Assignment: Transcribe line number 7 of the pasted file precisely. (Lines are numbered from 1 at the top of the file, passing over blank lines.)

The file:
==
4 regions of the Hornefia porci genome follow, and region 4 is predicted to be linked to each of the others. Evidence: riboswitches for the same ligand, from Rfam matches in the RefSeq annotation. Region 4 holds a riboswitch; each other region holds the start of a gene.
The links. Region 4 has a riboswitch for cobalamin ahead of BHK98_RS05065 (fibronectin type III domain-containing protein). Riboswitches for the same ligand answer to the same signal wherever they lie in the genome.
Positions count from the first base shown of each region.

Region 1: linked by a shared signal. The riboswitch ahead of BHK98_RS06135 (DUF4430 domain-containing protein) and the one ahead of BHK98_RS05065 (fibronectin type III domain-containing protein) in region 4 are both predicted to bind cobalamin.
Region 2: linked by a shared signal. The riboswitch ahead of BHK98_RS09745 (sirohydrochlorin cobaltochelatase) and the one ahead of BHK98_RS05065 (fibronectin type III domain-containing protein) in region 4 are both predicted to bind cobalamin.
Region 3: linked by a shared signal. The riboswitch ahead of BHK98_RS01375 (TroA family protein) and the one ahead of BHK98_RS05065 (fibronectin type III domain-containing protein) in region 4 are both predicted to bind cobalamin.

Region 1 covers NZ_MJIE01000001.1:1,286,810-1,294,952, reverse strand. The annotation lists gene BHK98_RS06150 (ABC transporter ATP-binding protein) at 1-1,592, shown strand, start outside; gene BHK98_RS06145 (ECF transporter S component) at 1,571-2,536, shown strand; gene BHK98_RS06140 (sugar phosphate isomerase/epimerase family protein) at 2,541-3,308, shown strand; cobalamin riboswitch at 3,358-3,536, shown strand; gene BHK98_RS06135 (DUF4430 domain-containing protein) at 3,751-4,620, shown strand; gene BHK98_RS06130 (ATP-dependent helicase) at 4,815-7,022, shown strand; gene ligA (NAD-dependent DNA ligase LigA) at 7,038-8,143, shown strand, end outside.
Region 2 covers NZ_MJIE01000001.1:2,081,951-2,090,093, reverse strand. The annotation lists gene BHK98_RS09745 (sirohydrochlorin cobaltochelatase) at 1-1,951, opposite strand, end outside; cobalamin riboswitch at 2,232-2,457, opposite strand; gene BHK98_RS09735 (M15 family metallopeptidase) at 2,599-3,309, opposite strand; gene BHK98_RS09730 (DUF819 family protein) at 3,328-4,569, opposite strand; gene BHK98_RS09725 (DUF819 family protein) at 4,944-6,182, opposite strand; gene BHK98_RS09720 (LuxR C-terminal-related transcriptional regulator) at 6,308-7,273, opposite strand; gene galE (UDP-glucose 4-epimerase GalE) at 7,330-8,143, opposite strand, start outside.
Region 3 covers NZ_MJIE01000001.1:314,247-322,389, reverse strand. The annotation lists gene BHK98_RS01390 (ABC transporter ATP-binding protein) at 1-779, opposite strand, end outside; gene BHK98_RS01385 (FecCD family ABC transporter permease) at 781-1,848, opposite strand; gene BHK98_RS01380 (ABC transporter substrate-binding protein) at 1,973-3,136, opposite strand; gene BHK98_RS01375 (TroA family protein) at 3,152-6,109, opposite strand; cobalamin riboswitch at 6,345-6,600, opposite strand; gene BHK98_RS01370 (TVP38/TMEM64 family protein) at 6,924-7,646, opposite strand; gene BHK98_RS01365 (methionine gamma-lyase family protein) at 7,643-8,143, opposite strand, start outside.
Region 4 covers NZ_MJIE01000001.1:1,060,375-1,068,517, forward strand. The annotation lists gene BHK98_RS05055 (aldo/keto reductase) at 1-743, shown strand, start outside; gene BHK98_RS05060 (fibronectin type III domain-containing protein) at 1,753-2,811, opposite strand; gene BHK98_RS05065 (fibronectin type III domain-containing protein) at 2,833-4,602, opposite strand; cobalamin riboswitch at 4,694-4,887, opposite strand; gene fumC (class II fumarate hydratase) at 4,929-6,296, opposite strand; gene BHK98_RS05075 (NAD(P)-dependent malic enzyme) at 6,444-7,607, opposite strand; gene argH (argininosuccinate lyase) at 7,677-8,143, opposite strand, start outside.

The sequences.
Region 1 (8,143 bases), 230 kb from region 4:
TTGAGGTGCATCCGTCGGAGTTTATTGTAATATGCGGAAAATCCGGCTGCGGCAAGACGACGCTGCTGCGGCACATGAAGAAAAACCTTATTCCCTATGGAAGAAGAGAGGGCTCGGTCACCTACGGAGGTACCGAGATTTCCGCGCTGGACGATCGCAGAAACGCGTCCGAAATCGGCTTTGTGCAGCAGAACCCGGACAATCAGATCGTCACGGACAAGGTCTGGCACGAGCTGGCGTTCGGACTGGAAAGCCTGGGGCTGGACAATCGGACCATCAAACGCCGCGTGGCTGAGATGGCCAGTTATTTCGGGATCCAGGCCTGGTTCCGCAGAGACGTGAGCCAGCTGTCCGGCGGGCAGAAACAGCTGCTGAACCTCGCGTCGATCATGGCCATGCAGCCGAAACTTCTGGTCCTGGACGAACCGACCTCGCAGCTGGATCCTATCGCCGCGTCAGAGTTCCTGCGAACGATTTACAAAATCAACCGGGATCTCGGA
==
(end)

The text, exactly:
Region 1 covers NZ_MJIE01000001.1:1,286,810-1,294,952, reverse strand. The annotation lists gene BHK98_RS06150 (ABC transporter ATP-binding protein) at 1-1,592, shown strand, start outside; gene BHK98_RS06145 (ECF transporter S component) at 1,571-2,536, shown strand; gene BHK98_RS06140 (sugar phosphate isomerase/epimerase family protein) at 2,541-3,308, shown strand; cobalamin riboswitch at 3,358-3,536, shown strand; gene BHK98_RS06135 (DUF4430 domain-containing protein) at 3,751-4,620, shown strand; gene BHK98_RS06130 (ATP-dependent helicase) at 4,815-7,022, shown strand; gene ligA (NAD-dependent DNA ligase LigA) at 7,038-8,143, shown strand, end outside.